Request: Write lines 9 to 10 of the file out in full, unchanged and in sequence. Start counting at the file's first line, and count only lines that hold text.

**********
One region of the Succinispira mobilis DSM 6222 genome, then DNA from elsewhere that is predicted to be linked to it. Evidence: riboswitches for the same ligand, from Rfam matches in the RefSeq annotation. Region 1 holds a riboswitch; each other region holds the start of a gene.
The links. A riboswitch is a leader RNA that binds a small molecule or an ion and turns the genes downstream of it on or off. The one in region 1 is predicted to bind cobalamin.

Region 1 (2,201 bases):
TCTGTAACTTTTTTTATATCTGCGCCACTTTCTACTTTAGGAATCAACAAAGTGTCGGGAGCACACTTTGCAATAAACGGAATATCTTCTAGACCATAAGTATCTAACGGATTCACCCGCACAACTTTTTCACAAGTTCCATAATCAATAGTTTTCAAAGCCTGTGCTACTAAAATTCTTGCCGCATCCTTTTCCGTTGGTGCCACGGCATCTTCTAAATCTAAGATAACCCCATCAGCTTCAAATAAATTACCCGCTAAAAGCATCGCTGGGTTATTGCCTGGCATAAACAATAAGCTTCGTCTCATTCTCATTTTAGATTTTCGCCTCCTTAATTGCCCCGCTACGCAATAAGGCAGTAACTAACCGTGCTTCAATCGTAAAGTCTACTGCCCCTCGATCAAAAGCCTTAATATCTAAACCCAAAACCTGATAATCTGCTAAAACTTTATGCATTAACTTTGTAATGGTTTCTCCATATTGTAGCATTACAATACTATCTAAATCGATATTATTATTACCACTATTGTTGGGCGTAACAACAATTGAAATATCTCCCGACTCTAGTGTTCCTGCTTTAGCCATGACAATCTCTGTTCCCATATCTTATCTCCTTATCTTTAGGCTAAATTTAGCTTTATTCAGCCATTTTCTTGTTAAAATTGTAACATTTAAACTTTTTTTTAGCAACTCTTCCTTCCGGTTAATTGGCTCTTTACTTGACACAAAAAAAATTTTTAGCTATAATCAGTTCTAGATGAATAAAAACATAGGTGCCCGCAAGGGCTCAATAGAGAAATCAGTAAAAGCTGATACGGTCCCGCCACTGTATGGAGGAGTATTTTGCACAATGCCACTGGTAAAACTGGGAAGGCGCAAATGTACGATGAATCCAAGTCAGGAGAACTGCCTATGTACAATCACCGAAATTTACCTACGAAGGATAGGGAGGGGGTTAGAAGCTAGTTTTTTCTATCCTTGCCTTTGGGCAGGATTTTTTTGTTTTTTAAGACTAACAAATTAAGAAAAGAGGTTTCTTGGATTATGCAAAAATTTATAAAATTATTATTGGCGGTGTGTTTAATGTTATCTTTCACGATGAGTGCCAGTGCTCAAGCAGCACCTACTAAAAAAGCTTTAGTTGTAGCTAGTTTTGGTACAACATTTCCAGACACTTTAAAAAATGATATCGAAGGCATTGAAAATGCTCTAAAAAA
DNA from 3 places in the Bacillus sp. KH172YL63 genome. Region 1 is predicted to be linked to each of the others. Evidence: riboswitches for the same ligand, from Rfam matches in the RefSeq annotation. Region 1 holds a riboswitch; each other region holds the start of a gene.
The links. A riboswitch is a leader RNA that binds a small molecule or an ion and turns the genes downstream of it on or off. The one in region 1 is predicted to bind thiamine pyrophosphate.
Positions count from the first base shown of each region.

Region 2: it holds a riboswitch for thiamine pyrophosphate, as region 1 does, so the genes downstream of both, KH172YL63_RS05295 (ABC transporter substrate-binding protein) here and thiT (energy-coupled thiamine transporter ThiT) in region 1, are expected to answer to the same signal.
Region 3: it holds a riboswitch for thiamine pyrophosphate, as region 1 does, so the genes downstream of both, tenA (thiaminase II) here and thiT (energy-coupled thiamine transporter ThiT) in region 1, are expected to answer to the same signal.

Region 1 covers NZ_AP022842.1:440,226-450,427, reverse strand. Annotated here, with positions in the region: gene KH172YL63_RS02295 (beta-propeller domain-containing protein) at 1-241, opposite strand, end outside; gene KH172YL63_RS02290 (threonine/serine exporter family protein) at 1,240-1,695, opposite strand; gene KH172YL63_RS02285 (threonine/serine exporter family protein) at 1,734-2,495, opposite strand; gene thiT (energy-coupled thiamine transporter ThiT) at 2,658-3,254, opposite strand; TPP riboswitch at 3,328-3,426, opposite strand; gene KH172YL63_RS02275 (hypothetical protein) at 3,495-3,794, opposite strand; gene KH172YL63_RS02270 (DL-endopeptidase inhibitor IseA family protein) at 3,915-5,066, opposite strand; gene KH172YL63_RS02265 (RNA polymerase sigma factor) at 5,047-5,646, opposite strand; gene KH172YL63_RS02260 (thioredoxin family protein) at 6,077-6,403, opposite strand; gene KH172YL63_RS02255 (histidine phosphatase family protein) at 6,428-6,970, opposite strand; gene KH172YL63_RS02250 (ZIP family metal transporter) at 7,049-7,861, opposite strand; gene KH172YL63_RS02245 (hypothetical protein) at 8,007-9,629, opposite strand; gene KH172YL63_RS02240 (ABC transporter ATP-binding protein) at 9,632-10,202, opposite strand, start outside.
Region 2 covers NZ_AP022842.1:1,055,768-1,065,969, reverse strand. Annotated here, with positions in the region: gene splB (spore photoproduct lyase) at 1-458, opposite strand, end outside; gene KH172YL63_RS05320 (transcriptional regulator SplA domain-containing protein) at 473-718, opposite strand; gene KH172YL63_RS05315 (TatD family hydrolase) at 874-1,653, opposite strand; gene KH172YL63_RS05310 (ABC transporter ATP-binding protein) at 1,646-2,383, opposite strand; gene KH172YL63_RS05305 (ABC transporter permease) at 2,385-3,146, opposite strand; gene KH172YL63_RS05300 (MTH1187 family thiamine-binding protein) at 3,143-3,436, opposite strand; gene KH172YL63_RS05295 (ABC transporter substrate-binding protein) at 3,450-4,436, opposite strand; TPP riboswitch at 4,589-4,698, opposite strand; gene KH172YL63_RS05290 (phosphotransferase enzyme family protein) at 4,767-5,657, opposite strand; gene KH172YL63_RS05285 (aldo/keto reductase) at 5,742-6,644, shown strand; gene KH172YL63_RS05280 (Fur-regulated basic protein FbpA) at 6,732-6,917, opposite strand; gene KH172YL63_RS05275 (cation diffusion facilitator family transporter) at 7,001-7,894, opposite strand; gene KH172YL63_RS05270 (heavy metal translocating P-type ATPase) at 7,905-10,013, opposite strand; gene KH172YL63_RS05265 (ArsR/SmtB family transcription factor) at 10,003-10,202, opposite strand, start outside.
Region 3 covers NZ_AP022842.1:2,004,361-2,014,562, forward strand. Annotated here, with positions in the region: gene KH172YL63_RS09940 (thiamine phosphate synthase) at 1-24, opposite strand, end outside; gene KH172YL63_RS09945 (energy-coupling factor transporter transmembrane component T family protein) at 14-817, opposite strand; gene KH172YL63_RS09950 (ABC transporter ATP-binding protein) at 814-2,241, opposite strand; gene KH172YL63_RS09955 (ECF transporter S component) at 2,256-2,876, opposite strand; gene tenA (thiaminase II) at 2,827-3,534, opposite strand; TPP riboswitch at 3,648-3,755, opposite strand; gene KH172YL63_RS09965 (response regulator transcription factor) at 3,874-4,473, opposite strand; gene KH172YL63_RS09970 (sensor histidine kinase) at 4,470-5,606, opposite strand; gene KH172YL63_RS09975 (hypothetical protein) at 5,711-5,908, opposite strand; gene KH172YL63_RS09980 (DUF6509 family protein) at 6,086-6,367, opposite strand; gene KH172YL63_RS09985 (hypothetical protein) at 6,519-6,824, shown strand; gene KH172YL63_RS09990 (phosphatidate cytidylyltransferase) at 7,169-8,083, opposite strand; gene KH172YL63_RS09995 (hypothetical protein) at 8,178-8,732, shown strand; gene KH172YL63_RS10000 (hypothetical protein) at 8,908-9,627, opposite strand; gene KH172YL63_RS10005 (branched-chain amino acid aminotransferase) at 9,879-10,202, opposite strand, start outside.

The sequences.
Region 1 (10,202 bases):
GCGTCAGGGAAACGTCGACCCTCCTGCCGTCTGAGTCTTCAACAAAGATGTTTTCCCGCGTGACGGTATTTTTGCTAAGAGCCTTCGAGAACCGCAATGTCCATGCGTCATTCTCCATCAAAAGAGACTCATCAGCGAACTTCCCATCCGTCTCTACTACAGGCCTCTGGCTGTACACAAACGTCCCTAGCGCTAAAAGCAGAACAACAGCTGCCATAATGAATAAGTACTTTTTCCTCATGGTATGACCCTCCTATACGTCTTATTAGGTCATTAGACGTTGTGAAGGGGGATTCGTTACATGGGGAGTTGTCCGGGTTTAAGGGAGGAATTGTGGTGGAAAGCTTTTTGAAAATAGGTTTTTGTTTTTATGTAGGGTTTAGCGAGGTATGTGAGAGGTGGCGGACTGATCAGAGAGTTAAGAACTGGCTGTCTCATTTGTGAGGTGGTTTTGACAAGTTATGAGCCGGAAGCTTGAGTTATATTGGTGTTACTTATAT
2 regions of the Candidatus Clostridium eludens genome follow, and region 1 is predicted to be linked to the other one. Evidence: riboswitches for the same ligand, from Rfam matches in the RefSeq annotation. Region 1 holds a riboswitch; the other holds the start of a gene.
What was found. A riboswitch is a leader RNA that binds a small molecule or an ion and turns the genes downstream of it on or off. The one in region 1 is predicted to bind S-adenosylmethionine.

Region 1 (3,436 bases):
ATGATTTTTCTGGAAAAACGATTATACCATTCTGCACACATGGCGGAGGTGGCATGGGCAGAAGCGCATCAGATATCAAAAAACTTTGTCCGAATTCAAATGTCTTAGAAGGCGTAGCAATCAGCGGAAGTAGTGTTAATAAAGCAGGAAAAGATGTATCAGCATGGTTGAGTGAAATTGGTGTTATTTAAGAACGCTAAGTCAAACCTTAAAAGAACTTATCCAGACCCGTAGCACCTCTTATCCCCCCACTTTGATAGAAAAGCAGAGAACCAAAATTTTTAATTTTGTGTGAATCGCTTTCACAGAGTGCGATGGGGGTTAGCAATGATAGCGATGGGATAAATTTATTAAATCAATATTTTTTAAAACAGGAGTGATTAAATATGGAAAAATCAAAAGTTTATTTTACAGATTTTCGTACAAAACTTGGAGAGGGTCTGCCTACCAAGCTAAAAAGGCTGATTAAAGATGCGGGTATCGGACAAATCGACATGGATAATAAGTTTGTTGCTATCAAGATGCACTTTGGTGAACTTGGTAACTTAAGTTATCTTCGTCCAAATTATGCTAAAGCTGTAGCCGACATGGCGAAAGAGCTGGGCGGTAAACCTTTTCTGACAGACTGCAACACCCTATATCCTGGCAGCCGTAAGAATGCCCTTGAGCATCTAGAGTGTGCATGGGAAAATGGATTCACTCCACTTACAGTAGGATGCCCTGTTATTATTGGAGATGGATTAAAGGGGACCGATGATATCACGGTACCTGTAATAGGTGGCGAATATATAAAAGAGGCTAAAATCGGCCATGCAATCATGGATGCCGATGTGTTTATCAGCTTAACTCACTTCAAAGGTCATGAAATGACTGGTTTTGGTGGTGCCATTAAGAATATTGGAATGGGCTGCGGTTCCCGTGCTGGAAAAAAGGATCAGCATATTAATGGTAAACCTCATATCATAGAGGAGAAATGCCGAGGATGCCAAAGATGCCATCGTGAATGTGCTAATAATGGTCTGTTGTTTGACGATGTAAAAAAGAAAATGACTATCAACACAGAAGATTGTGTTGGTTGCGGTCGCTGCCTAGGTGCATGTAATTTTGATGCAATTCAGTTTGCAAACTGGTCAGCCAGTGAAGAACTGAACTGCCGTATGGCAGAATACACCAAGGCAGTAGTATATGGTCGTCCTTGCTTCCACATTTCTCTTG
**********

Region 3: it holds a riboswitch for thiamine pyrophosphate, as region 1 does, so the genes downstream of both, tenA (thiaminase II) here and thiT (energy-coupled thiamine transporter ThiT) in region 1, are expected to answer to the same signal.

Region 1 covers NZ_AP022842.1:440,226-450,427, reverse strand. Annotated here, with positions in the region: gene KH172YL63_RS02295 (beta-propeller domain-containing protein) at 1-241, opposite strand, end outside; gene KH172YL63_RS02290 (threonine/serine exporter family protein) at 1,240-1,695, opposite strand; gene KH172YL63_RS02285 (threonine/serine exporter family protein) at 1,734-2,495, opposite strand; gene thiT (energy-coupled thiamine transporter ThiT) at 2,658-3,254, opposite strand; TPP riboswitch at 3,328-3,426, opposite strand; gene KH172YL63_RS02275 (hypothetical protein) at 3,495-3,794, opposite strand; gene KH172YL63_RS02270 (DL-endopeptidase inhibitor IseA family protein) at 3,915-5,066, opposite strand; gene KH172YL63_RS02265 (RNA polymerase sigma factor) at 5,047-5,646, opposite strand; gene KH172YL63_RS02260 (thioredoxin family protein) at 6,077-6,403, opposite strand; gene KH172YL63_RS02255 (histidine phosphatase family protein) at 6,428-6,970, opposite strand; gene KH172YL63_RS02250 (ZIP family metal transporter) at 7,049-7,861, opposite strand; gene KH172YL63_RS02245 (hypothetical protein) at 8,007-9,629, opposite strand; gene KH172YL63_RS02240 (ABC transporter ATP-binding protein) at 9,632-10,202, opposite strand, start outside.